Antiepileptic drug treatment can induce psychosis in some patients. However, there are no agreed definitions or diagnostic criteria for antiepileptic drug-induced psychotic disorder in the classification systems of either epileptology or psychiatry. In this study we investigated the clinical spectrum of antiepileptic drug-induced psychotic disorder in patients with epilepsy. The medical records of all patients with epilepsy who were diagnosed by a neuropsychiatrist as having a psychotic disorder at the Royal Melbourne Hospital from January 1993 to June 2015 were reviewed .… Our findings indicated that one in seven patients with epilepsy who developed psychosis had antiepileptic drug-induced psychotic disorder. In these patients, female gender, temporal lobe involvement and current use of levetiracetam were significantly associated with antiepileptic drug induced psychotic disorder compared to other types of psychosis, while carbamazepine had a negative association. Disorganized behaviours and thinking were predominant in antiepileptic drug-induced psychotic disorder. Patients with antiepileptic drug-induced psychotic disorder differed from non-antiepileptic drug-induced psychotic disorders in having better outcome.


More data on the safety of generic substitution: Yes, the blue tablet is OK?

Gregory L. Krauss and Michael Privitera
Neurology October 25, 2016 87:1754-1755; published ahead of print September 28, 2016

Seizures come out of the blue; people with epilepsy find themselves on classroom floors, on sidewalks, or in the emergency department (ED) after seizures and seek explanations for these sudden “breakthroughs.” A pharmacy replaces an effective white tablet with a blue one, leaving the patient anxious and uneasy—especially when the new tablet dissolves slightly more rapidly than the old one. And when the patient suddenly has a seizure, he or she concludes that switching between generic products is responsible.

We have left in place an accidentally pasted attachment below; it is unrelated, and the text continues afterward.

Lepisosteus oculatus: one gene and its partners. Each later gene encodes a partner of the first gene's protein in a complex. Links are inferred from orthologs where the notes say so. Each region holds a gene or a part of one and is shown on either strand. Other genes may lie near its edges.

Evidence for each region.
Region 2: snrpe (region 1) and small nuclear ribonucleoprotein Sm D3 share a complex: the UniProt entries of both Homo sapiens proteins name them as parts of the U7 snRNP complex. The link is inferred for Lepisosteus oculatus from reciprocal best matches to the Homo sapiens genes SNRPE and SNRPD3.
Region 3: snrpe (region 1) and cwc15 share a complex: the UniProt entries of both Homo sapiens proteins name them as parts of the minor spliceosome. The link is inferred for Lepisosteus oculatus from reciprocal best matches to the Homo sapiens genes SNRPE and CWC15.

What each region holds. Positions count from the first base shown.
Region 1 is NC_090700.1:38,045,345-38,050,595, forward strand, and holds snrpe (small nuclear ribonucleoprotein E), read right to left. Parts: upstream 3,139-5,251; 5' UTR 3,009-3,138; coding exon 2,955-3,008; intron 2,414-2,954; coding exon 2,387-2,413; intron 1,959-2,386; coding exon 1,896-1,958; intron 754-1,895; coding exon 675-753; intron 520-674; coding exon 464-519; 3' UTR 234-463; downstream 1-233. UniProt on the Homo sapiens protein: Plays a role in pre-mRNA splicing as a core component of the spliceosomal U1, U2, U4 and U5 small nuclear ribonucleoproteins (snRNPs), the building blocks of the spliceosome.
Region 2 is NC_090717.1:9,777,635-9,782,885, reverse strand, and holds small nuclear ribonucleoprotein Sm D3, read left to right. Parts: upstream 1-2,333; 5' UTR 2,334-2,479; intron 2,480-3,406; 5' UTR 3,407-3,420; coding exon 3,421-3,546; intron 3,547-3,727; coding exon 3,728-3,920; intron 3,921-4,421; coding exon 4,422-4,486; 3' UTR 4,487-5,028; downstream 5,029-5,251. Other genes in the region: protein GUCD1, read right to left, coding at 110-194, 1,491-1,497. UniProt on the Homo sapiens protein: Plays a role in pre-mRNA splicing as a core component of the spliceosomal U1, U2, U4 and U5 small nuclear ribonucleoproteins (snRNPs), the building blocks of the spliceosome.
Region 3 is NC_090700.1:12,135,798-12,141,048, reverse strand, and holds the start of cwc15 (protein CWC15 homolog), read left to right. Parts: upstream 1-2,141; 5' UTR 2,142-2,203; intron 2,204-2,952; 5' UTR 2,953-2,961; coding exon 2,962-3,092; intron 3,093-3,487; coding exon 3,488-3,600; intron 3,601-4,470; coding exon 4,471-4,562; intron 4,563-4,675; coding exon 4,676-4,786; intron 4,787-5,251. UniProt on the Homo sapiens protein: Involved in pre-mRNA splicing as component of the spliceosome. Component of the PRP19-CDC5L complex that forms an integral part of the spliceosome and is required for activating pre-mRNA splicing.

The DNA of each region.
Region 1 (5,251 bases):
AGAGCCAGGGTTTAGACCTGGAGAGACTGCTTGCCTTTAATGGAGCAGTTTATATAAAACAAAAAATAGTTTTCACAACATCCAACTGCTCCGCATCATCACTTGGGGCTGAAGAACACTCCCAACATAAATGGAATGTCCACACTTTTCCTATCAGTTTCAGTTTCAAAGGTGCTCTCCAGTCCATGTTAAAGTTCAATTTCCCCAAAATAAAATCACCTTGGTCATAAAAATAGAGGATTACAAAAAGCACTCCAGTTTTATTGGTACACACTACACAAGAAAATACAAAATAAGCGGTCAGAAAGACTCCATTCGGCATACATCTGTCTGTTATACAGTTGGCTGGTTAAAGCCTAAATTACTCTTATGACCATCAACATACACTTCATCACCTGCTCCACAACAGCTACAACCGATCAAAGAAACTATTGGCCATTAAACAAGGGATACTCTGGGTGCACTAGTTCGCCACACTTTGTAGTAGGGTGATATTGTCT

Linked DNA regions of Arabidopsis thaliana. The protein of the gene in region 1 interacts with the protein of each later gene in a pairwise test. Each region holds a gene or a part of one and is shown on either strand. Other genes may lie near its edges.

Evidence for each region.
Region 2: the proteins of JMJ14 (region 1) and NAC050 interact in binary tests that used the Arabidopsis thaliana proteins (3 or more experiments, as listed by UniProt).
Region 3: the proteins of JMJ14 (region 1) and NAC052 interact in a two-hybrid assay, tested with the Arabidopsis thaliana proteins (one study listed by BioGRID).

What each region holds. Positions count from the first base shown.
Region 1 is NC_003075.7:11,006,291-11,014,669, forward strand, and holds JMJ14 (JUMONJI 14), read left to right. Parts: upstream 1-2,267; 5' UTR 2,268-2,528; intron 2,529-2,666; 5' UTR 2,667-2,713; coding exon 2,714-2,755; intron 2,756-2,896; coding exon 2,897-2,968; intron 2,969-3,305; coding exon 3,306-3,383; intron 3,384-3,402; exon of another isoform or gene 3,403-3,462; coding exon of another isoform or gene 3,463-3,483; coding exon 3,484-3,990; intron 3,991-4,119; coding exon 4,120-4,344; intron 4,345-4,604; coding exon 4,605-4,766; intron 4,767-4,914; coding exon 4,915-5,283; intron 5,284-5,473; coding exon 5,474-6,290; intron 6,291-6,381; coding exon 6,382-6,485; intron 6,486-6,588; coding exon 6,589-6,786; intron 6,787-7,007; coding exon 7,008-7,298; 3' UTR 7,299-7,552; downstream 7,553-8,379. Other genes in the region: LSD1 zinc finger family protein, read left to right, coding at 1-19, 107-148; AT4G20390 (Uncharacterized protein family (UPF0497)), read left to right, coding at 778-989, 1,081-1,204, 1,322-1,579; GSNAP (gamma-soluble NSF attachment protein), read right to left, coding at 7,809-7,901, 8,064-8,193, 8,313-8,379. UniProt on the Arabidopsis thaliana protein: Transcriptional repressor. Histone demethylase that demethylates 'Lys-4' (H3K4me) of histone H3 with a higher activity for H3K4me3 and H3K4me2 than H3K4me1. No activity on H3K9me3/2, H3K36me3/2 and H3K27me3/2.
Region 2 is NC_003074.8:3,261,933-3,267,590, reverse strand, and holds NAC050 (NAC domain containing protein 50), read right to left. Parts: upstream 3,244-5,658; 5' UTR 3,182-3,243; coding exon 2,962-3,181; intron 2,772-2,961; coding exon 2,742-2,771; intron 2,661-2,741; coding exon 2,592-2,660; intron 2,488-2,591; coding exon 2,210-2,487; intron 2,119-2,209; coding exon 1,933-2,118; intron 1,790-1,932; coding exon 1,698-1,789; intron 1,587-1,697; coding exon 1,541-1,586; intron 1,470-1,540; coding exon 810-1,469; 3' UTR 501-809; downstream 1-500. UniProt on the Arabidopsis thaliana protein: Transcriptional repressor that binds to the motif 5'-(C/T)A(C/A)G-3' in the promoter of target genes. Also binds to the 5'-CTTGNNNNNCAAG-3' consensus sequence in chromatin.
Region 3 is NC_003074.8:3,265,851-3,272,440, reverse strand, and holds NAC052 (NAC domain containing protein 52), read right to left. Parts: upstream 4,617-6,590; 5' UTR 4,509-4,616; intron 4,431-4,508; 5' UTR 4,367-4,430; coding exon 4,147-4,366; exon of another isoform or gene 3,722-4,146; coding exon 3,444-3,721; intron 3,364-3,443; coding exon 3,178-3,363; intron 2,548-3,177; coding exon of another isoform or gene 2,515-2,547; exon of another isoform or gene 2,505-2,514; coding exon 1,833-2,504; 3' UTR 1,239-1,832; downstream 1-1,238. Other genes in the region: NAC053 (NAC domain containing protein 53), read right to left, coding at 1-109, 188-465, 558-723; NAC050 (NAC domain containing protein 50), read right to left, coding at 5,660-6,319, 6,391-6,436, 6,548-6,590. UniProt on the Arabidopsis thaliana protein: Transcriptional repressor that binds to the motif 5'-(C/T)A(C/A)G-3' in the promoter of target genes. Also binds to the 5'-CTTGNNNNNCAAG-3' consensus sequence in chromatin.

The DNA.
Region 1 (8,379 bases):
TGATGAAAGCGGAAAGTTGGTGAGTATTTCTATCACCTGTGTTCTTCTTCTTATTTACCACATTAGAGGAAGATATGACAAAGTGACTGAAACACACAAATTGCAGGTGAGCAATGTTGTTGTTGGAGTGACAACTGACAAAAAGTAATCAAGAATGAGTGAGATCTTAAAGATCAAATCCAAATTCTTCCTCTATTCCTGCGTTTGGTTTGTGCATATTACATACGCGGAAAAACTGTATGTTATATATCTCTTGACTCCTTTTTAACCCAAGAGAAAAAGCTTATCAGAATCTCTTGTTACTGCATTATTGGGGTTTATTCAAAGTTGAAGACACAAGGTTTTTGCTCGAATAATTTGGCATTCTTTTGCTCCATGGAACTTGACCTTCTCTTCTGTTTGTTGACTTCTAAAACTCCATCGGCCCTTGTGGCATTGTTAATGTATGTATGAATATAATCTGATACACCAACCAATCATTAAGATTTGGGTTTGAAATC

Idiopathic focal epilepsies: the “lost tribe”

Epileptic DisordersDeb K. Pal, Colin Ferrie, Laura Addis, Tomoyuki Akiyama, Giuseppe Capovilla, Roberto Caraballo, Anne de Saint-Martin, Natalio Fejerman, Renzo Guerrini, Khalid Hamandi, Ingo Helbig, Andreas A. Ioannides, Katsuhiro Kobayashi, Dennis Lal, Gaetan Lesca, Hiltrud Muhle, Bernd A. Neubauer, Tiziana Pisano, Gabrielle Rudolf, Caroline Seegmuller, Takashi Shibata, Anna Smith, Pasquale Striano, Lisa J. Strug, Pierre Szepetowski, Thalia Valeta, Harumi Yoshinaga, Michalis Koutroumanidis
Epileptic Disorders, Vol 18, No. 3, September 2016, pp 252-288

The term idiopathic focal epilepsies of childhood (IFE) is not formally recognised by the ILAE in its 2010 revision (Berg et al., 2010), nor are its members and boundaries precisely delineated. The IFEs are amongst the most commonly encountered epilepsy syndromes affecting children. They are fascinating disorders that hold many “treats” for both clinicians and researchers.

In June 2012, an international group of clinical and basic science resear-chers met in London under the auspices of the Waterloo Foundation to discuss and debate issues in relation to IFEs. The symposium led to the formation of international working groups under the umbrella of “Luke‘s Idiopathic Focal Epilepsy Project” to investigate various aspects of the idiopathic focal epilepsies including: semiology and classification, genetics, cognition, sleep, high-frequency oscillations, and parental resources (see www.childhood-epilepsy.org). The next sponsored international workshop, in June 2014, was on randomised controlled trials in IFEs and overnight learning outcome measures.

PDF | Abstract

Surgical treatment of pediatric focal cortical dysplasia:
Clinical spectrum and surgical outcome.


Hye Eun Kwon, MD, Soyong Eom, PhD, Hoon-Chul Kang, MD, PhD, Joon Soo Lee, MD, PhD, Se Hoon Kim, MD, PhD, Dong Seok Kim, MD, PhD and Heung Dong Kim, MD, PhD
Neurology August 30, 2016 vol. 87 no. 9 945-951; published ahead of print July 27, 2016.

Objective: To analyze the clinical presentation and outcomes of surgically treated focal cortical dysplasia (FCD) in children. We reviewed 75 cases of confirmed FCD by pathology after resective surgery. We used the pathologic classification proposed by the International League Against Epilepsy and included clinical profile and seizure and neurodevelopmental outcomes in analyses.
Conclusion: FCD can cause FE and EE in pediatric age, and resective surgery should be considered as a treatment option for both types of epilepsy.


New diagnostic criteria for neurocysticercosis: Reliability and validity